The Bitterest Pill…

Running a little low on painkillers the other day for the family medicine cupboard, I thought I’d procure a few packets of ibuprofen and paracetamol. As you can buy a packet of 16 for about £0.35, a couple of quid would see the Frances household ok.

So, a visit to the shop and 6 packets (3 of each) were duly plonked down on the counter. 3 for £1. Yes please, 6.

‘I’m sorry I can’t serve you more than 3 packets?’

At this juncture, you cannot begin to imagine the self-fulfilling prophecy of this medication. I enquired further, only to be told that it was a matter of Health and Safety and the Law. Apparently, I could go home and on an impulse swallow the lot.

I mean, I could do a lot of things on impulse, that would be bad for my health, if I had suicidal tendencies. The y would doubtless have sold me several bottles of bleach and odds are that downing one bottle would have seen me sharing customer service moans with St Peter. Or I could have purchased a fork and stabbed myself with it. Or just jumped head-first out of a second-floor window. The list goes on. But this wasn’t about Health and Safety.

Or even health. Or safety.

Or the Law.

What next, the garage refuses to sell me petrol in case I impulsively drive my car into a wall?

I asked him what the law was that forbade the transaction, or even the part of Health & Safety Law that might have covered the point. He didn’t know but offered to call the manager.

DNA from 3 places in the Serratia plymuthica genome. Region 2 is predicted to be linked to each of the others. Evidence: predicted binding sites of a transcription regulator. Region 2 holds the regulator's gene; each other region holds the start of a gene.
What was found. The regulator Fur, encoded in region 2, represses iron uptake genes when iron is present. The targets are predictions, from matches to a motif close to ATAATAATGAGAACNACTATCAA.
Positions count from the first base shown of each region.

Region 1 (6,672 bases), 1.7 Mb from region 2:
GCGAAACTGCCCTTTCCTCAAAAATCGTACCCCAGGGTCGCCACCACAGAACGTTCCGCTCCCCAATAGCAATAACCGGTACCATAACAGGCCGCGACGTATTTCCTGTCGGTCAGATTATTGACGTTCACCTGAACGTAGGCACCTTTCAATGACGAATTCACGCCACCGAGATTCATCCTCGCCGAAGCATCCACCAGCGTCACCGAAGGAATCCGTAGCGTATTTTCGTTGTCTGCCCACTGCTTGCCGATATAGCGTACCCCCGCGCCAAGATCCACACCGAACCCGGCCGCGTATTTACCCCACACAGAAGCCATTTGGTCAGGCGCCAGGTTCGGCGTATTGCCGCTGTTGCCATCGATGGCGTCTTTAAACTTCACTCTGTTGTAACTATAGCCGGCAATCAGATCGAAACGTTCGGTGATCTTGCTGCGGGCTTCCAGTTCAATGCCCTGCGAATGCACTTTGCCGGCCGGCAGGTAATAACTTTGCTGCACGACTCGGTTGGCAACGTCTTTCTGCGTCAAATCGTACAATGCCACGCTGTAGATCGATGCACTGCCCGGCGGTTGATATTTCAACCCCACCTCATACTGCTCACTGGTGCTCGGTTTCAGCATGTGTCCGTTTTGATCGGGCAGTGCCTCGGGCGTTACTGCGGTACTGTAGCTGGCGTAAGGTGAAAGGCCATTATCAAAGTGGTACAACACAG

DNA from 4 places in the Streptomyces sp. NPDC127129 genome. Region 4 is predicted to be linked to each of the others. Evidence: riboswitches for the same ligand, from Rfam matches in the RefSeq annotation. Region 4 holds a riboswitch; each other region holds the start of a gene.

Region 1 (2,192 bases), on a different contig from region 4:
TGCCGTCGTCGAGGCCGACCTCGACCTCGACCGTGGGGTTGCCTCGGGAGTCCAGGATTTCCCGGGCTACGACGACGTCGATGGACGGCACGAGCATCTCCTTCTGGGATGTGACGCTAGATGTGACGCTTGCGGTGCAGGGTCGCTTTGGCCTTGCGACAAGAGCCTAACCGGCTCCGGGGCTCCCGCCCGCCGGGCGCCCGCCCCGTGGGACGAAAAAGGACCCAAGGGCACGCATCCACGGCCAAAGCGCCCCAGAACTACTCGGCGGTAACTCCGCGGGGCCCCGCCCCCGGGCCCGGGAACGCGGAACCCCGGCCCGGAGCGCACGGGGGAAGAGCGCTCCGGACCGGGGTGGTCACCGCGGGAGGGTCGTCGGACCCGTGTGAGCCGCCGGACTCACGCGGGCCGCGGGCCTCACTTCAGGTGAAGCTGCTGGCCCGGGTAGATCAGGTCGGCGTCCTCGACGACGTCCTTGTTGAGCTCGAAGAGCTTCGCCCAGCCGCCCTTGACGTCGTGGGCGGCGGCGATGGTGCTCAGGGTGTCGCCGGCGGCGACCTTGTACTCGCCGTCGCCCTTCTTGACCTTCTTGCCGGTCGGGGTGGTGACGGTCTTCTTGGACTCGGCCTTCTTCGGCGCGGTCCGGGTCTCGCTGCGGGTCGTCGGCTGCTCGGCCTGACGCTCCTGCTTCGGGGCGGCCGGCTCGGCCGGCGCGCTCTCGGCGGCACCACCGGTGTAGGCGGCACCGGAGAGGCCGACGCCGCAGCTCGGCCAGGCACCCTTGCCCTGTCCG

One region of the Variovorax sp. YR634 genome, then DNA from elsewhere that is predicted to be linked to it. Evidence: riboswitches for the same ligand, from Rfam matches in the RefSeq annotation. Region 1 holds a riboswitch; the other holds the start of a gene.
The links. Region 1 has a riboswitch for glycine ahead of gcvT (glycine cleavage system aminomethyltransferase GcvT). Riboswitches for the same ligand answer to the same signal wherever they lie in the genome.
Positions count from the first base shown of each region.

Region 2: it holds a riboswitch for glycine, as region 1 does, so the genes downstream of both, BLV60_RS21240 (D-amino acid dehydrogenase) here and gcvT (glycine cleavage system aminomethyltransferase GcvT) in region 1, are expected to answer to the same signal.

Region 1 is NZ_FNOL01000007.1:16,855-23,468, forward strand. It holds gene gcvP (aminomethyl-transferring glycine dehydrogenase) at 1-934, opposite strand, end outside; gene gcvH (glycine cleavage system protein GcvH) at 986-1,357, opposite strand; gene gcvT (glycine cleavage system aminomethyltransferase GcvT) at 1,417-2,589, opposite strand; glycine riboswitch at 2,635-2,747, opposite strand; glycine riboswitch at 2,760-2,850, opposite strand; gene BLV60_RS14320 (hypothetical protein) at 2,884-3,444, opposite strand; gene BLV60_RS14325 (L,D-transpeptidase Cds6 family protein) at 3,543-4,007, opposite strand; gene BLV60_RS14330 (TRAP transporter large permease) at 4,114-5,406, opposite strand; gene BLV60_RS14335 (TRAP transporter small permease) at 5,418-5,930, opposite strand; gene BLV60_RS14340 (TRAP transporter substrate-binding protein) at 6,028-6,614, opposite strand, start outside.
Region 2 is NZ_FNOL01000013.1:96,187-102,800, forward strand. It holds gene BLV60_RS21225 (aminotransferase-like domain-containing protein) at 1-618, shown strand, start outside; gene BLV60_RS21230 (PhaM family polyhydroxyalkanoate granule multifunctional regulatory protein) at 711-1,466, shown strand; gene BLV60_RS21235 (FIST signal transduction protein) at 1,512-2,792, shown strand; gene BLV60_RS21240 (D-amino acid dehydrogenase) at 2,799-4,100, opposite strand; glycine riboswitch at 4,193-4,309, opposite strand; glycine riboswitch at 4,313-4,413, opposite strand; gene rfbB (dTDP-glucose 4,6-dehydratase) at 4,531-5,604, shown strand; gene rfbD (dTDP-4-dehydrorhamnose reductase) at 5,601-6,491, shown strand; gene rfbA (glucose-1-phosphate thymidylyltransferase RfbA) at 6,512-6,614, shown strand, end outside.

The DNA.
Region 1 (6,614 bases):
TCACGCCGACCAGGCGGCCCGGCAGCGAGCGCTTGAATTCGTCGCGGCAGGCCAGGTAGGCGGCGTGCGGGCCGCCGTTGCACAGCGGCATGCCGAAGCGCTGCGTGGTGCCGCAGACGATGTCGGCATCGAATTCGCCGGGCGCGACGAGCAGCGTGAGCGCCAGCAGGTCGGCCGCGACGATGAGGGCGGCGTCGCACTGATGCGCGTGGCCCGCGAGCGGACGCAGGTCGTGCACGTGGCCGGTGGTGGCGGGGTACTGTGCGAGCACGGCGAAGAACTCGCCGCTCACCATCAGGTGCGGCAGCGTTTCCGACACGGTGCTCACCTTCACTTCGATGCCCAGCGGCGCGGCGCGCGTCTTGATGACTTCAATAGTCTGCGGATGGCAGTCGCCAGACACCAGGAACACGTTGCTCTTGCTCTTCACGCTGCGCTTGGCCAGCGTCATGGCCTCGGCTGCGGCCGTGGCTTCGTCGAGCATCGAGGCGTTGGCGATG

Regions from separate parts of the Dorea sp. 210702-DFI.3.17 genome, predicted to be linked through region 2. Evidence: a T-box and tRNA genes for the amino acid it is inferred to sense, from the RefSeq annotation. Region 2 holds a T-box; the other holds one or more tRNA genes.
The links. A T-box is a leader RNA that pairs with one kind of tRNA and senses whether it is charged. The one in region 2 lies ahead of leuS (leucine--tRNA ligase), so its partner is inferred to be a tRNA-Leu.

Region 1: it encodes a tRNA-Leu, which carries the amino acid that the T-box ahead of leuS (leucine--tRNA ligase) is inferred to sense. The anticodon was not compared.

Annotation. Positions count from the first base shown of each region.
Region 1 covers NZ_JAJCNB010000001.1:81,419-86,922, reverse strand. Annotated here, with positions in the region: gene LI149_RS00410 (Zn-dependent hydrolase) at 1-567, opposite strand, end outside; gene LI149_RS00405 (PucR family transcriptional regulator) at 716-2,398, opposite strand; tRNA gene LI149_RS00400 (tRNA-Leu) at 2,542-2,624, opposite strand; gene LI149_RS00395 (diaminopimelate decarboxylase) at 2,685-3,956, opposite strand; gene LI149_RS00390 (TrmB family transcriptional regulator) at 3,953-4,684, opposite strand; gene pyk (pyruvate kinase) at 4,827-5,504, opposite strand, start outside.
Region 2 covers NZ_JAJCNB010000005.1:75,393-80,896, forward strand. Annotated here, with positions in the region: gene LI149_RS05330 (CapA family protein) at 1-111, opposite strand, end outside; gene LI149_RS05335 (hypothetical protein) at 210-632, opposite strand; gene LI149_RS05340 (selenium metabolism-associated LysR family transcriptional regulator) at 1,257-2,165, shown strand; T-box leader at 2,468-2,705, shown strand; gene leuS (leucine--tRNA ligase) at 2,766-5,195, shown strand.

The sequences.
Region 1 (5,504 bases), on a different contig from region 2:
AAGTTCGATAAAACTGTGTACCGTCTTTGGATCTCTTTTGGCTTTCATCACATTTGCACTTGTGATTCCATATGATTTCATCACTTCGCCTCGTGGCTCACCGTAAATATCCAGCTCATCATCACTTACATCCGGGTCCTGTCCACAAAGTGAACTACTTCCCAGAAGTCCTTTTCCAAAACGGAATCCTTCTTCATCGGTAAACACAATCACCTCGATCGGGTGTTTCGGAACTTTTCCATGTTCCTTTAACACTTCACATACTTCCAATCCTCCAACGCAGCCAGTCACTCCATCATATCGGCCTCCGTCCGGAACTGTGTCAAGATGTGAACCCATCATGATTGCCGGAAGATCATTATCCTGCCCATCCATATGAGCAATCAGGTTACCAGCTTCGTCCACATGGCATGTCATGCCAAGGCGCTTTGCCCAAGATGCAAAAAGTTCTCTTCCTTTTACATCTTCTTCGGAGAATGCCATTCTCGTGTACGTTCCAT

I asked whether the manager would know for sure.  He said he didn’t know.

At this point, I said that I knew the answer to both questions and beckoned him to open his shell-like to receive the Gospel of Frances.

In brief, it was not covered in Health and Safety Legislation, but for general medicine sales, UK law does state that it is illegal to sell more than 100 tablets or capsules of either paracetamol or aspirin in any one retail transaction. Furthermore, Medicines and Healthcare Products Regulatory Agency (MHRA) guidelines limit sales to two packets per transaction. There are other limits on tablets per pack for non-pharmaceutical outlets, namely 16 as opposed to 32. But I digress.

It doesn’t mention ibuprofen at all.  Probably because taking a handful won’t collapse your liver (like paracetamol will) or thin your blood (like aspirin will). You just shouldn’t take ibuprofen if you have gastrointestinal problems. At all. It says so on the guidance, listing a few other circumstances.

And, wait a minute. 6 packets of 16 equals 96 tablets and because this company does a 3 for £1 promotion, they’re not actually following the MHRA recommendations anyway. Well, strike me up a gum tree. I smell bullshido from this post-pubescent fledgling charlatan.

So, after expounding somewhat, I probed a tad probed further about whose decision it was.

I thought at that stage that it was going to be mentioned. Indeed, a part of me craved it. Go on, my son.

It was the policy. Apparently, everyone follows this. I could even check with the pharmacist over the road.

Beautiful. Someone drifting down onto the soft, velvet cushion of the policy. No ownership, no accountability, no requirement to think. A plush, undemanding policy.

Fortunately for the sustenance of the extant dialogue, I had already been to the pharmacy, so was loaded up with priceless information treasure about what the pharmacists could sell.

I pointed out that I was buying packets of 16 x 200mg ibuprofen tablets, but I could buy 2 packets of 32 x 400g or even 600g strength from the pharmacist. So why could I not buy less of the drug but in a higher quantity of tablets from him?  Surely that would be safer in the calamitous event I were taken by a suicidal impulse, as I might regain my senses after a certain number of tablets and then in fact consume fewer of the potentially injurious medicine.